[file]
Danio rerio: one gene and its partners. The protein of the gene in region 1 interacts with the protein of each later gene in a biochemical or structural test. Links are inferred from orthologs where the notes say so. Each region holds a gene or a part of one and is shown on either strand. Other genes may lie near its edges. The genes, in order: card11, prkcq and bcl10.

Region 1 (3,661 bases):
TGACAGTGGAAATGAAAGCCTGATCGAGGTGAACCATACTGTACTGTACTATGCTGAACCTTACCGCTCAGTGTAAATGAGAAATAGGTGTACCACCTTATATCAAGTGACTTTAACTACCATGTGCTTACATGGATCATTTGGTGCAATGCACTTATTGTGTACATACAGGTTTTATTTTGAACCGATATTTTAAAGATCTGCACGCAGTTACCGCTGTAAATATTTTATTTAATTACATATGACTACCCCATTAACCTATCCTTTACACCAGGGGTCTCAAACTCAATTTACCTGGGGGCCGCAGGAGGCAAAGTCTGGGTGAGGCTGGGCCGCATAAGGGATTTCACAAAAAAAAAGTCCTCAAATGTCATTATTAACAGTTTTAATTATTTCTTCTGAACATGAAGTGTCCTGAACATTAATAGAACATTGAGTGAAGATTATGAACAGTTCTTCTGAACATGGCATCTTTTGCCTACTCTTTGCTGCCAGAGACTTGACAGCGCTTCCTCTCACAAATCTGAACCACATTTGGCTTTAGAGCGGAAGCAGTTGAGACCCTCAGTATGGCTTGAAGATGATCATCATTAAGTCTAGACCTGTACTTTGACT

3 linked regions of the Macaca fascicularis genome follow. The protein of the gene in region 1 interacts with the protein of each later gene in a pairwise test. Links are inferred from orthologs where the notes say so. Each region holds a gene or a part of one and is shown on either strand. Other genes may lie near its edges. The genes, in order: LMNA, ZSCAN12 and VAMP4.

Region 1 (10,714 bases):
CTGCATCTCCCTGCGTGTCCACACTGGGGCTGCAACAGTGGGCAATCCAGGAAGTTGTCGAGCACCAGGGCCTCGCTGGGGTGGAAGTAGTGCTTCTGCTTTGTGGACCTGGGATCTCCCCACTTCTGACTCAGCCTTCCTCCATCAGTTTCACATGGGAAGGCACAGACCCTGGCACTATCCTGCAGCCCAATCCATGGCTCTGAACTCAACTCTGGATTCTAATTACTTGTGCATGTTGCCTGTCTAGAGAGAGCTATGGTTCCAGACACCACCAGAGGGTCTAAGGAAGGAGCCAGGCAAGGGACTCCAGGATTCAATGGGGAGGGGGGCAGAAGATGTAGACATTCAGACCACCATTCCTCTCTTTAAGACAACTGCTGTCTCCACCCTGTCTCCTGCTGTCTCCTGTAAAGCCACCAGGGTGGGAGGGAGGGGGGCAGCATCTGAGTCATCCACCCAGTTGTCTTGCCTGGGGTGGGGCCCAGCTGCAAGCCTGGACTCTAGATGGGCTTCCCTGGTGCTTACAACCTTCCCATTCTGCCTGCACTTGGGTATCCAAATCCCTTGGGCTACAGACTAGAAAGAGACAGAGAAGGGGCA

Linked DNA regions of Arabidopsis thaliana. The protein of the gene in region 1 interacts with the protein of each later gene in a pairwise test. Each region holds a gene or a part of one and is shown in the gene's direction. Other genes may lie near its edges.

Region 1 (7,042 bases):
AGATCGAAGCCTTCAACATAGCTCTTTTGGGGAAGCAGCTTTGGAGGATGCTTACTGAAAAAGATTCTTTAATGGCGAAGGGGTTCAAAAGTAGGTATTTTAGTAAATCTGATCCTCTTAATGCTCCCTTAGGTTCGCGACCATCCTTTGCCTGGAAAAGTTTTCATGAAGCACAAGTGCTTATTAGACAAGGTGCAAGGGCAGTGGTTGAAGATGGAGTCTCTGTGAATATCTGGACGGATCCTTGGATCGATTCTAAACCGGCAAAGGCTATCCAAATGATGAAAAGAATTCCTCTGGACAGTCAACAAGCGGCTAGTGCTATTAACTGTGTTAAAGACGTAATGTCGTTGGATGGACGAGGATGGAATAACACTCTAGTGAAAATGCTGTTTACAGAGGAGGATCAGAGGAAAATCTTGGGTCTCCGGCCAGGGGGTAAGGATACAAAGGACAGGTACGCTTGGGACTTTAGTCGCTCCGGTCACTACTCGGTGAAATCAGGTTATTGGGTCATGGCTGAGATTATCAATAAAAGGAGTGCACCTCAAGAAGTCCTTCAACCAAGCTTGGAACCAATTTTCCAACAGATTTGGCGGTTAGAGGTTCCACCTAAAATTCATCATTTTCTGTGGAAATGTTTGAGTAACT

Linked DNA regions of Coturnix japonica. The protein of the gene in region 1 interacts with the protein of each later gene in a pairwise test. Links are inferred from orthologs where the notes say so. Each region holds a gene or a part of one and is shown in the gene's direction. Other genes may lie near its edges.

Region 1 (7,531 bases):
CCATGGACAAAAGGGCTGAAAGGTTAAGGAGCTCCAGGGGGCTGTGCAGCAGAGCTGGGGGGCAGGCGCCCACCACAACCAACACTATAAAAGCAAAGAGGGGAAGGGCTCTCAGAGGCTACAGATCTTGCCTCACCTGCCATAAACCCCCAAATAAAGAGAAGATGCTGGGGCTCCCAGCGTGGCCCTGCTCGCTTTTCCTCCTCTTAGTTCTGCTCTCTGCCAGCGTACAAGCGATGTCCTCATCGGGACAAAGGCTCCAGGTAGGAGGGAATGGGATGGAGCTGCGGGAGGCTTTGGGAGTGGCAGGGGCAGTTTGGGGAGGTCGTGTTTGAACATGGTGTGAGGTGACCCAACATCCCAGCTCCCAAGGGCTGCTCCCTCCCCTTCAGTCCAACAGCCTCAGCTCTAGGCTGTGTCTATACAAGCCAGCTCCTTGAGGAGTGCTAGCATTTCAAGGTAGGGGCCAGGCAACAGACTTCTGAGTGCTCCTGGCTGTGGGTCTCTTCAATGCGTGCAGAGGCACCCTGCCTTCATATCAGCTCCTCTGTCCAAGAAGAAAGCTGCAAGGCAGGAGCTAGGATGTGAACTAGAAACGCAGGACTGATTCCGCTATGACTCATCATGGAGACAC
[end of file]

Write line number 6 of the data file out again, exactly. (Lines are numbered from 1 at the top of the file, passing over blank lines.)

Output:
CTGCATCTCCCTGCGTGTCCACACTGGGGCTGCAACAGTGGGCAATCCAGGAAGTTGTCGAGCACCAGGGCCTCGCTGGGGTGGAAGTAGTGCTTCTGCTTTGTGGACCTGGGATCTCCCCACTTCTGACTCAGCCTTCCTCCATCAGTTTCACATGGGAAGGCACAGACCCTGGCACTATCCTGCAGCCCAATCCATGGCTCTGAACTCAACTCTGGATTCTAATTACTTGTGCATGTTGCCTGTCTAGAGAGAGCTATGGTTCCAGACACCACCAGAGGGTCTAAGGAAGGAGCCAGGCAAGGGACTCCAGGATTCAATGGGGAGGGGGGCAGAAGATGTAGACATTCAGACCACCATTCCTCTCTTTAAGACAACTGCTGTCTCCACCCTGTCTCCTGCTGTCTCCTGTAAAGCCACCAGGGTGGGAGGGAGGGGGGCAGCATCTGAGTCATCCACCCAGTTGTCTTGCCTGGGGTGGGGCCCAGCTGCAAGCCTGGACTCTAGATGGGCTTCCCTGGTGCTTACAACCTTCCCATTCTGCCTGCACTTGGGTATCCAAATCCCTTGGGCTACAGACTAGAAAGAGACAGAGAAGGGGCA